Oooooh, know something about everything… uh, no, I have opinions, that’s all. I’m allowed them, just like you and countless others. If everybody thought the same way well that’d be… well boring. But truly, have a nice day… no, make that a nice life. 😊
Thinking on going tiny, loooooooooove the results of this house…wondering how much was it?
This is the way to go when you want to move a THOW more often. However, weight is high and building it on a gooseneck traile would make it easier to tow. The goose could be set up for storage for stuff you don’t like to have inside.
Wonderful house…form & function, use of space & materials… sleek clean lines with organic counterpoints including pond reference with river rocks & stepping stones in bathroom! Thank you for sharing!
pricing is…okay in Canadian dollars as well;
I love the style. I see Japanese… the pebble flooring in the bathroom, the tiles in the kitchen, the clean-cut of so many areas in the tiny house. How about the separation of the rooms, the slideout. There is much Japanese influence in this design.
I think this unit has so much imagination in it that the interior could be interchanged with many different layouts.
Thank you Eric for exhibiting this tiny house in this issue.
Love the double slide outs. Hove you thought of doing that on a tiny house that has two lofts? I have a husband who is anti-tiny because they only 8ft wide.
I wonder how the deck is accessed?
Just a guess, but I notice a break in the railing — and the photo cuts off just to the right of that break. It looks like there might be stairs there — just not in the frame.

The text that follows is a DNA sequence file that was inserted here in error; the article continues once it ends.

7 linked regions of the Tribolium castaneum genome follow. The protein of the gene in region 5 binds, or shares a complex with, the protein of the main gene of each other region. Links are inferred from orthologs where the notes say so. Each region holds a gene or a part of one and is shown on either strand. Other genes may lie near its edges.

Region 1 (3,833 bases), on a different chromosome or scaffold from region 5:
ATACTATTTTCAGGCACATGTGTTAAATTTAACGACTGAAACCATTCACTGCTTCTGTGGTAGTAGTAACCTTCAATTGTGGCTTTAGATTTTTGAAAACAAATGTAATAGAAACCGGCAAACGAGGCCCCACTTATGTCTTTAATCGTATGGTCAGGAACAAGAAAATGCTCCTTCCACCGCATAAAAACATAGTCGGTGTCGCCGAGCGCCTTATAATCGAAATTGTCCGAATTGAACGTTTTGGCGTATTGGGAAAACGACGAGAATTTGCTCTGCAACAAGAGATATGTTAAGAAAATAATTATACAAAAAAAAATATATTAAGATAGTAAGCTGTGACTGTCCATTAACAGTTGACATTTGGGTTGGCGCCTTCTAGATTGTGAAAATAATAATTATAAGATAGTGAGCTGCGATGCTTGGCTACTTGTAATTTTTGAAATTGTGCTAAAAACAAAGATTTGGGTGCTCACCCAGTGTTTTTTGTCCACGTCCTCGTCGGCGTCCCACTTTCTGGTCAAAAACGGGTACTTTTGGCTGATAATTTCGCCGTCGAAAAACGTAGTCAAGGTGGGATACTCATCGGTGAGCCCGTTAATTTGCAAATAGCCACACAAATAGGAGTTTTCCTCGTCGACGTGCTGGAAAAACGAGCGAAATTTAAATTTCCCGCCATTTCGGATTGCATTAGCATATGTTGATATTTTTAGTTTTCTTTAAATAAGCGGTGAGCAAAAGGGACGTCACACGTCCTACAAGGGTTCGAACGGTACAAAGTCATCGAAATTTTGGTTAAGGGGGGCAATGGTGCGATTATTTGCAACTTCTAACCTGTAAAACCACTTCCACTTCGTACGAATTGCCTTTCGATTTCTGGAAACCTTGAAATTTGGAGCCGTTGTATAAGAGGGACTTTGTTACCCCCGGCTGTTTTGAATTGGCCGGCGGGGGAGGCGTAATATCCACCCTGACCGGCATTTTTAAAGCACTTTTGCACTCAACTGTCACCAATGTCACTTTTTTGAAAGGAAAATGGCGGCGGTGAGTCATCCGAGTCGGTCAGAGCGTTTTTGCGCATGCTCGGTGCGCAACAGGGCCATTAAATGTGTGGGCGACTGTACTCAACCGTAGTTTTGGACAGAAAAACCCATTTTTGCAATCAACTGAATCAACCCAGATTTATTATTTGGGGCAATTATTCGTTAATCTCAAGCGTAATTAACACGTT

who cares whether some is a designer or not. why be so critical. the tiny/small homes shown on this blog are all really nice. Each one may not be for each of us, but they are some one’s dream come to life and I like that.
Like the Phiser Paxcel dishwasher drawer under the sink. those things are amazing.
But… from criticism comes possible modifications. Just because one criticizes one doesn’t necessarily put down the design. More like “if this then that” commentary. YMMV though.
perhaps the owner/designer doesn’t want modifications. Many who build these tiny homes are doing it for a client who wants things exactly where they are, as they are. Its how they personally live. What works for one, may not work for another. Because these houses are so small people can do things which they might not do in a larger home. When it comes to tiny homes people take into consideration, how tall they are, how fit or disabled they are, how well they can bend and reach.
The best thing about all these tiny houses: to each their own.
Oh I totally agree. My comment was aimed more at those people who might like the idea but have different requirements etc. Have come across a few who have liked something but it didn’t quite fit there purposes so they dropped it. Until somebody (not me) came along and said well if you do this then you can have this, but you sacrifice…
This absolutely looks Japanese Modern to me. I lived in and stayed around Tokyo for a few years and this Tiny nailed it, especially with the split main room and materials used.
Speaking, LOVE the materials. Bringing the outside in…and it works.
I think the owner did a stellar job here. Huge fan of downstairs bedrooms – and the roof deck…fantastic. That’s what should be upstairs…maybe not a bed. 🙂
I’m just wondering if that middle wall has to be solid? Could it be opened up to just have 2 posts and a beam up top?
But that wall houses the TV and an electric fireplace. Get rid of the wall and where do you put those? Plus you open up the bedroom which my not be optimal.
Great idea. Love the slide out feature and the general arrangement.